Math Made Easy: Problem of the Day 30
Geometry problems are always good for demonstrating math’s applicability to the real world. To that end, let’s look at this problem today, which could very well appear on an SAT.
The first key to working this problem, is visualizing what’s going on. To do that, we can’t let our mind get stuck in the wrong mindset – sometimes, when a student sees the phrase “1 cubic measure of” something, they immediately visualize a cube, and with a problem like this, that can shoot you in the foot. So what we need to picture instead, is that, since the tank is a cylinder, and its water level lowered, effectively a cylinder of water was removed. This would be like if there was another tank of the same radius catching the water leak, like in the picture below.
So we know the cylinder of water removed has the same radius as the tank it’s in – fluids take on the shape and dimensions of their container. Since we need to know the radius of the tank, all we have to do is calculate the radius of the cylinder of water removed. So we remind ourselves of the formula for the volume of a cylinder, and solve for the radius, like so:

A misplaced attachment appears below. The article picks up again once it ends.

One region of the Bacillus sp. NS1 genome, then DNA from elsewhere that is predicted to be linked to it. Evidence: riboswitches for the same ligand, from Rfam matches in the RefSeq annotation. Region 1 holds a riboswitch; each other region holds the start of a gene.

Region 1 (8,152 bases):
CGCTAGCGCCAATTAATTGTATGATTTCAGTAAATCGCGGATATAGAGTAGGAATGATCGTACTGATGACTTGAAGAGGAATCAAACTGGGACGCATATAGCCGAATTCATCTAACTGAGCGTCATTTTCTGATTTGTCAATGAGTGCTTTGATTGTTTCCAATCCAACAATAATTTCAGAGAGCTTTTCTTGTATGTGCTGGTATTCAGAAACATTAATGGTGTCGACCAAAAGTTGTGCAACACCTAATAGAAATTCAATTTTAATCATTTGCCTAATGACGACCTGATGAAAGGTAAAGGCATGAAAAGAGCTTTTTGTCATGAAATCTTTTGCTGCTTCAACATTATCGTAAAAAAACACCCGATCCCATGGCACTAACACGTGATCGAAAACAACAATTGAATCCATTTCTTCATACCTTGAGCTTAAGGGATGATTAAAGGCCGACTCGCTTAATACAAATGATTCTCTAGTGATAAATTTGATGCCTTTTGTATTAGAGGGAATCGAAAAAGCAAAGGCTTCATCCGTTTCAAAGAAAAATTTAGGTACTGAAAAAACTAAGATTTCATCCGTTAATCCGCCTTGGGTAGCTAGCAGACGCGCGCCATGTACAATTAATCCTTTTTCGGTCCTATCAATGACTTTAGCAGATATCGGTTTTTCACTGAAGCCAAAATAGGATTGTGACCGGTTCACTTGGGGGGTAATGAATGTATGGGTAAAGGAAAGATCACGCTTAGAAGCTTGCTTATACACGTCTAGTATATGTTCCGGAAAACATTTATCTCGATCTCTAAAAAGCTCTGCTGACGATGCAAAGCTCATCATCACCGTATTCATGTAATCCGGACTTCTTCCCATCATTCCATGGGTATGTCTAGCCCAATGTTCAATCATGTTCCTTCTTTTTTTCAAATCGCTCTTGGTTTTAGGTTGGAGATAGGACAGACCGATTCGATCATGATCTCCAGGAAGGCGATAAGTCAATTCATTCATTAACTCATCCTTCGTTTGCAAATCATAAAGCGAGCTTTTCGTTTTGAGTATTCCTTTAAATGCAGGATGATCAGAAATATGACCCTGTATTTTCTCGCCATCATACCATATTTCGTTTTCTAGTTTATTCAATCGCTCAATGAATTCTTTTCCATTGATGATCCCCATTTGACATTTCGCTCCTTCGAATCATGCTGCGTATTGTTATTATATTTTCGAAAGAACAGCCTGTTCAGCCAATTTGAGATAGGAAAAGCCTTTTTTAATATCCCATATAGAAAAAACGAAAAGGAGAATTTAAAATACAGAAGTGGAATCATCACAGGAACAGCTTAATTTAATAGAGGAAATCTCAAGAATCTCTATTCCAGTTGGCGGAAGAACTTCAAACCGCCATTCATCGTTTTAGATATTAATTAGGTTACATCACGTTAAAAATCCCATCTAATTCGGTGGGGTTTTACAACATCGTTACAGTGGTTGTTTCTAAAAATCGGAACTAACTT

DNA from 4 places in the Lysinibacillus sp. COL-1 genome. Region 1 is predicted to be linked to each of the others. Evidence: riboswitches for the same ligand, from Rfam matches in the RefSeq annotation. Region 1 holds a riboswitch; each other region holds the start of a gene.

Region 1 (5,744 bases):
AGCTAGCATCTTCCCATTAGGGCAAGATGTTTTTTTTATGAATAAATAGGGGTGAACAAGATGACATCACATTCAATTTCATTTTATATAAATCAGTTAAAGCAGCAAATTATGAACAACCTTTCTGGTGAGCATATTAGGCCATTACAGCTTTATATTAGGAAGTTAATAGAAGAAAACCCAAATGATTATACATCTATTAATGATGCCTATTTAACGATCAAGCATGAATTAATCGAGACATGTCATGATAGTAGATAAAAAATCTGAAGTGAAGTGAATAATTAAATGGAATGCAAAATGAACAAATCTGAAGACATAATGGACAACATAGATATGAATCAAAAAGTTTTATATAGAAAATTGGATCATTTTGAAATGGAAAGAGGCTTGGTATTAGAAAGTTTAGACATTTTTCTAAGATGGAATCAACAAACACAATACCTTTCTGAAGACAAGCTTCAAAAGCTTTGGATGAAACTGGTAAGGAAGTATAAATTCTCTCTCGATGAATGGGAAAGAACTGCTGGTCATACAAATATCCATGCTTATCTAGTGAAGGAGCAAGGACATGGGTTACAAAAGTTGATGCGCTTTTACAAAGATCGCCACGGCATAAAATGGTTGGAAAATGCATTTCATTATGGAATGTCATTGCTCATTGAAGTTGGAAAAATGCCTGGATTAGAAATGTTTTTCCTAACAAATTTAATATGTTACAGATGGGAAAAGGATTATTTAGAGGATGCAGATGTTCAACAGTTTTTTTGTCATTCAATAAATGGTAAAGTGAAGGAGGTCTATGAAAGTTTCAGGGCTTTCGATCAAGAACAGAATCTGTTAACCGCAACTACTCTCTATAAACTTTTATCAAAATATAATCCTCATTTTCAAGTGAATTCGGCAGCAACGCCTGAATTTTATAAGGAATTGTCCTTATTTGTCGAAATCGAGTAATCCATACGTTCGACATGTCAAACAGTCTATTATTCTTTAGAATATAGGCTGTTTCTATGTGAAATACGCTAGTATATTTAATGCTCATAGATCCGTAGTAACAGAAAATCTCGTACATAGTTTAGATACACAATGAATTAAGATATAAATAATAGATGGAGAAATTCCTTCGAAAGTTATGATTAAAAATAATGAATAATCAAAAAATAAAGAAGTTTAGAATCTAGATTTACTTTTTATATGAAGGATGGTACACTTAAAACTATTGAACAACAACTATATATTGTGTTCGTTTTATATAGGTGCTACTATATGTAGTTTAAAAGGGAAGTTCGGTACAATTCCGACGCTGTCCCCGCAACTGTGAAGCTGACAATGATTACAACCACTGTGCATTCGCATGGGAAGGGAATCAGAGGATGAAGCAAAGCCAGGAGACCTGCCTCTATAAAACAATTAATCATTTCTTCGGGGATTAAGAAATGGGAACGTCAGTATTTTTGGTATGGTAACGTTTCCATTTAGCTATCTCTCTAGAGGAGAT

Now we can plug in our values. Since the water level lowered by centimeters, we need to convert that cubic meter to centimeters. Recognizing that 1 cubic meter is made up of 100cm x 100cm x 100cm, I’ll express it as (100cm)^{3}. I have a hunch doing so will actually make my problem easier rather than multiplying it out to represent it as 1,000,000 cm, or 1x10^{6}cm.
And it does. I’m able to take advantage of the fact that 100 is a perfect square, so I just take the square root of that before I cube it. Now I’m only cubing 10. I also take the square root of 4 while I’m at it. Next I go ahead and cube 10. Then, finally, I simplify my fraction, and then rationalize it since we can’t have radicals in the denominator. For precision, it’s best to leave it in that form, but to get a feel for about what that is, we can evaluate the fraction and see it’s about 282cm.
One last note: If this is on an SAT, check the form the problems are in before you rationalize. Frequently, on the SAT, the answers are not rationalized. So don’t do work you don’t need to do.